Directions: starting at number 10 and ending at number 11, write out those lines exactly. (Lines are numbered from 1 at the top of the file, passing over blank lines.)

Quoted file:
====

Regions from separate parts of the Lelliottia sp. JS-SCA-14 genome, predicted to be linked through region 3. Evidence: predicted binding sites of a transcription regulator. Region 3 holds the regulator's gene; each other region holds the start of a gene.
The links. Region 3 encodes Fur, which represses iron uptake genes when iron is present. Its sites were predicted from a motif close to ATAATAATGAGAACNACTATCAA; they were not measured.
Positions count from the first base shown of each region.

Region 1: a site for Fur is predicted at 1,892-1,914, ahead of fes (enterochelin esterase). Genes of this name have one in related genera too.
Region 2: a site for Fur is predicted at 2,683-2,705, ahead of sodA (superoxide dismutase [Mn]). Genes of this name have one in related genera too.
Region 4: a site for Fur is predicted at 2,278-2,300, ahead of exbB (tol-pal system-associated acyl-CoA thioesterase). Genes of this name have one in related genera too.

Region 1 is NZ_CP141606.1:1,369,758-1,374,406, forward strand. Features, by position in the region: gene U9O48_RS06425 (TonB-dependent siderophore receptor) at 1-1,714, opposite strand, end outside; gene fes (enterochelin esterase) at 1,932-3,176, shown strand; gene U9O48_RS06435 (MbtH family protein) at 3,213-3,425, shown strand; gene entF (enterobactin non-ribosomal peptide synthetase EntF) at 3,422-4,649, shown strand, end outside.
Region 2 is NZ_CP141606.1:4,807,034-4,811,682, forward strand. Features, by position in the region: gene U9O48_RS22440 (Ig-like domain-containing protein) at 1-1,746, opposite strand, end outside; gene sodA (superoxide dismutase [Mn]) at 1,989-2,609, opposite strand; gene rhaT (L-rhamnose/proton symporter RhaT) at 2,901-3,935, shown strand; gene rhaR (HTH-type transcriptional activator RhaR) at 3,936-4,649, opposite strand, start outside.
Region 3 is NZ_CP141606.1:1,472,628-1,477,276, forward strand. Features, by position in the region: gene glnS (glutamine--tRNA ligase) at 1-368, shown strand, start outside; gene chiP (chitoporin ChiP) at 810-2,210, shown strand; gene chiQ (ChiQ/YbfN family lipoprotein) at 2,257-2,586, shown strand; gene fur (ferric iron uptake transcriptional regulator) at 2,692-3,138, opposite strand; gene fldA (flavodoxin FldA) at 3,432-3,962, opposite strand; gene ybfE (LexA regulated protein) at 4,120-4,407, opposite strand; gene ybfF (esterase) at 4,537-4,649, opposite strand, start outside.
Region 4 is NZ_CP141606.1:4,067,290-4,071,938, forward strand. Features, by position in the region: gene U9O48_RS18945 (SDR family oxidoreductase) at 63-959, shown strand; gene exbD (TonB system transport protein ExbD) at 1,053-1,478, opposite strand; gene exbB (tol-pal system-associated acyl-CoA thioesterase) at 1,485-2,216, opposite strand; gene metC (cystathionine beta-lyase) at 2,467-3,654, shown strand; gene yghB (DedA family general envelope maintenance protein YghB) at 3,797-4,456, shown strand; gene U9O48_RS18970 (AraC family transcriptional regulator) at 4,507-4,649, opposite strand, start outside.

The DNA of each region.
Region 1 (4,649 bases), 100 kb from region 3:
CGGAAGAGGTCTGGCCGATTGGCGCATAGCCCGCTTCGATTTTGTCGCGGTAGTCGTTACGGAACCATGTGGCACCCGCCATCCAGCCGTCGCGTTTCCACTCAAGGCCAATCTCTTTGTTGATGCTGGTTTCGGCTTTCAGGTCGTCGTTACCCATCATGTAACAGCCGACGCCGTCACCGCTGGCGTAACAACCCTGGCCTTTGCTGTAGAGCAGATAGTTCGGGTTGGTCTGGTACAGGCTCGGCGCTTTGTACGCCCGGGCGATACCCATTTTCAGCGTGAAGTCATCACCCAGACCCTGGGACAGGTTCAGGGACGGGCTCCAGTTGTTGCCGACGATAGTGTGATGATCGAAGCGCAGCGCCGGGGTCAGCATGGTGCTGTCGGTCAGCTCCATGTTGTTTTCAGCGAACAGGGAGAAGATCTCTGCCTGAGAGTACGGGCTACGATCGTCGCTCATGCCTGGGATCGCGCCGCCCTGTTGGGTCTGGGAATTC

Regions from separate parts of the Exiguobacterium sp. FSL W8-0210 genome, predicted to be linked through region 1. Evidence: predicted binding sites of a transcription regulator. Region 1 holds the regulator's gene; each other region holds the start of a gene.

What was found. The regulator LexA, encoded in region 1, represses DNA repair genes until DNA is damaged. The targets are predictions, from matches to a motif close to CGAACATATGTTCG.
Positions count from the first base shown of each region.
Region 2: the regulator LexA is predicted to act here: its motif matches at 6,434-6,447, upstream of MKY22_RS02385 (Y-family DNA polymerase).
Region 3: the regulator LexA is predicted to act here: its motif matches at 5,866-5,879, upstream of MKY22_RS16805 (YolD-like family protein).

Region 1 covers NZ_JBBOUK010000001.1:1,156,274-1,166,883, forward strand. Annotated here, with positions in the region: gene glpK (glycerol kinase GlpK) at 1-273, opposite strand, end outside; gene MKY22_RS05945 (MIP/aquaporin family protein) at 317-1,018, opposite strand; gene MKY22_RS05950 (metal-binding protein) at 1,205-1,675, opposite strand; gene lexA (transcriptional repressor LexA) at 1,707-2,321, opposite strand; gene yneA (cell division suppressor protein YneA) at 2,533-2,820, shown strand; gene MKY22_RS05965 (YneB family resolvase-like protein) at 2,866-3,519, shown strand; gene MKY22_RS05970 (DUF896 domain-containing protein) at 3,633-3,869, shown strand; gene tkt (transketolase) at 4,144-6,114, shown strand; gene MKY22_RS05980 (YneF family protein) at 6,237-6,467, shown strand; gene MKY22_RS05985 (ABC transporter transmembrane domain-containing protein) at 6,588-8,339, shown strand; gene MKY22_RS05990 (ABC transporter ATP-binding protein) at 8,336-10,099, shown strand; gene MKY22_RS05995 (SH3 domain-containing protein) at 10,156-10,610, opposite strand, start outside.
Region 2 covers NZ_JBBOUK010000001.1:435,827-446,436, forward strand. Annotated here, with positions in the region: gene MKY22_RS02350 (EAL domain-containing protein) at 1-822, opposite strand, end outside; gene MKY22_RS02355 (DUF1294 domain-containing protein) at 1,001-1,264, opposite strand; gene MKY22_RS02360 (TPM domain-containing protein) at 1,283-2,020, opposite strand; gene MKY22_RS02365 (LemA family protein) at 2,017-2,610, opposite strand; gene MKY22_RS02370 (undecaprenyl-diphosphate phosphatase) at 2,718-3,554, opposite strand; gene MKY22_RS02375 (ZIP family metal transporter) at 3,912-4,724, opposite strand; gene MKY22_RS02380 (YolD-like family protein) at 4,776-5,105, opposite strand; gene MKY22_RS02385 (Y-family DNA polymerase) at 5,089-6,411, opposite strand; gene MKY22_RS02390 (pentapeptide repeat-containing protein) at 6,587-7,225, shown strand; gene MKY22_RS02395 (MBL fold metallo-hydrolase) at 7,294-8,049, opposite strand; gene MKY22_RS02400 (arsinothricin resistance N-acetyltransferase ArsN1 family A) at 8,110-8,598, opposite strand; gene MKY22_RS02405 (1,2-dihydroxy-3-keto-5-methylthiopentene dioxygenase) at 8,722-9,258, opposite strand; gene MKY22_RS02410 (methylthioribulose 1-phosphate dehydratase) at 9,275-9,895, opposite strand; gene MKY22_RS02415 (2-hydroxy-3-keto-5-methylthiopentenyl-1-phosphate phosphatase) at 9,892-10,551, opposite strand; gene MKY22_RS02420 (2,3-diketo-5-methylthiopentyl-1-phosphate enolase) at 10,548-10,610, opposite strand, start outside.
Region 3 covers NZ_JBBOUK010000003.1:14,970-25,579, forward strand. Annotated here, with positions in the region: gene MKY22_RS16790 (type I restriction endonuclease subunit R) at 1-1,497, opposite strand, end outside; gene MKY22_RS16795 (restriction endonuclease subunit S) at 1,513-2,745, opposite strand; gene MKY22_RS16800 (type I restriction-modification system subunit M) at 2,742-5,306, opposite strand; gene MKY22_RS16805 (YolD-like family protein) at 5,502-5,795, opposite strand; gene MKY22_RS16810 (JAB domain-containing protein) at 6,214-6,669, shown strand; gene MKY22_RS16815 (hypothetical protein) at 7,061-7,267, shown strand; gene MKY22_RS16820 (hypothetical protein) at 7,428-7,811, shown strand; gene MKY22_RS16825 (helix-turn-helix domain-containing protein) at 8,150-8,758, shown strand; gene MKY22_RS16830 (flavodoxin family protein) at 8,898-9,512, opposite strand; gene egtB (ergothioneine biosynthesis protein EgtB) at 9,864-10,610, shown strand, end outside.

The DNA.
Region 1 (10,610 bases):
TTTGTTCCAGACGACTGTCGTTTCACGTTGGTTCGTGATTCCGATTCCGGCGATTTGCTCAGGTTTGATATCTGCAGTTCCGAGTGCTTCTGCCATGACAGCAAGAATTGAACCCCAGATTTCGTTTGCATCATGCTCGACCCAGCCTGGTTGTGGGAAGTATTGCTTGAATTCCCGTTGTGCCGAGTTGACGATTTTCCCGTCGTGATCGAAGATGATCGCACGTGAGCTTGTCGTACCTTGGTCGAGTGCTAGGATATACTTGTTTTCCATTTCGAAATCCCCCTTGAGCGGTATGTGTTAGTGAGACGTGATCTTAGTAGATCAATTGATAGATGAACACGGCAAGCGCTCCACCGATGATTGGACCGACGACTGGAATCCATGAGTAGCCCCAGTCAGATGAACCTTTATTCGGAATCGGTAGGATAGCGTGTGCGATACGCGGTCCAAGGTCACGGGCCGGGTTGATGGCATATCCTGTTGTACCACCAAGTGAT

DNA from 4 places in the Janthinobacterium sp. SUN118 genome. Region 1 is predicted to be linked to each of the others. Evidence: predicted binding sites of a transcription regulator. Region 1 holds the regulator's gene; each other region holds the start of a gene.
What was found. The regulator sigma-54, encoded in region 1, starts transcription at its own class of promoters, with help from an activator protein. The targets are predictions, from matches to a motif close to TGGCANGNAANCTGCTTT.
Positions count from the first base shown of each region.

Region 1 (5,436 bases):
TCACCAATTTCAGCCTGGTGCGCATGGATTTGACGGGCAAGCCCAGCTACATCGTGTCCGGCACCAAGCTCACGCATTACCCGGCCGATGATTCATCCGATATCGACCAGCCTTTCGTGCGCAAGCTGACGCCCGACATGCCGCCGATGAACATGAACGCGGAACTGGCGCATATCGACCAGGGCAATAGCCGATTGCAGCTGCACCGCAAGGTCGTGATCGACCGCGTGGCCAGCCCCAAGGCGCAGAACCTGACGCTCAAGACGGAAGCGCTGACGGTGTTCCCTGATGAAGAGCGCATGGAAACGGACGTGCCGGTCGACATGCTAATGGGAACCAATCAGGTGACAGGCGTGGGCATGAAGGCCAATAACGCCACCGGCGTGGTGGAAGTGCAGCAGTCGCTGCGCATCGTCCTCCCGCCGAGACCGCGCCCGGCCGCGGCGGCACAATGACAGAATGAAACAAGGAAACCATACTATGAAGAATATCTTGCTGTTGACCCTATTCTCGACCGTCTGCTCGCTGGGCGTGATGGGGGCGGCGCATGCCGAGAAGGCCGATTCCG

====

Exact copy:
Region 4 is NZ_CP141606.1:4,067,290-4,071,938, forward strand. Features, by position in the region: gene U9O48_RS18945 (SDR family oxidoreductase) at 63-959, shown strand; gene exbD (TonB system transport protein ExbD) at 1,053-1,478, opposite strand; gene exbB (tol-pal system-associated acyl-CoA thioesterase) at 1,485-2,216, opposite strand; gene metC (cystathionine beta-lyase) at 2,467-3,654, shown strand; gene yghB (DedA family general envelope maintenance protein YghB) at 3,797-4,456, shown strand; gene U9O48_RS18970 (AraC family transcriptional regulator) at 4,507-4,649, opposite strand, start outside.

The DNA of each region.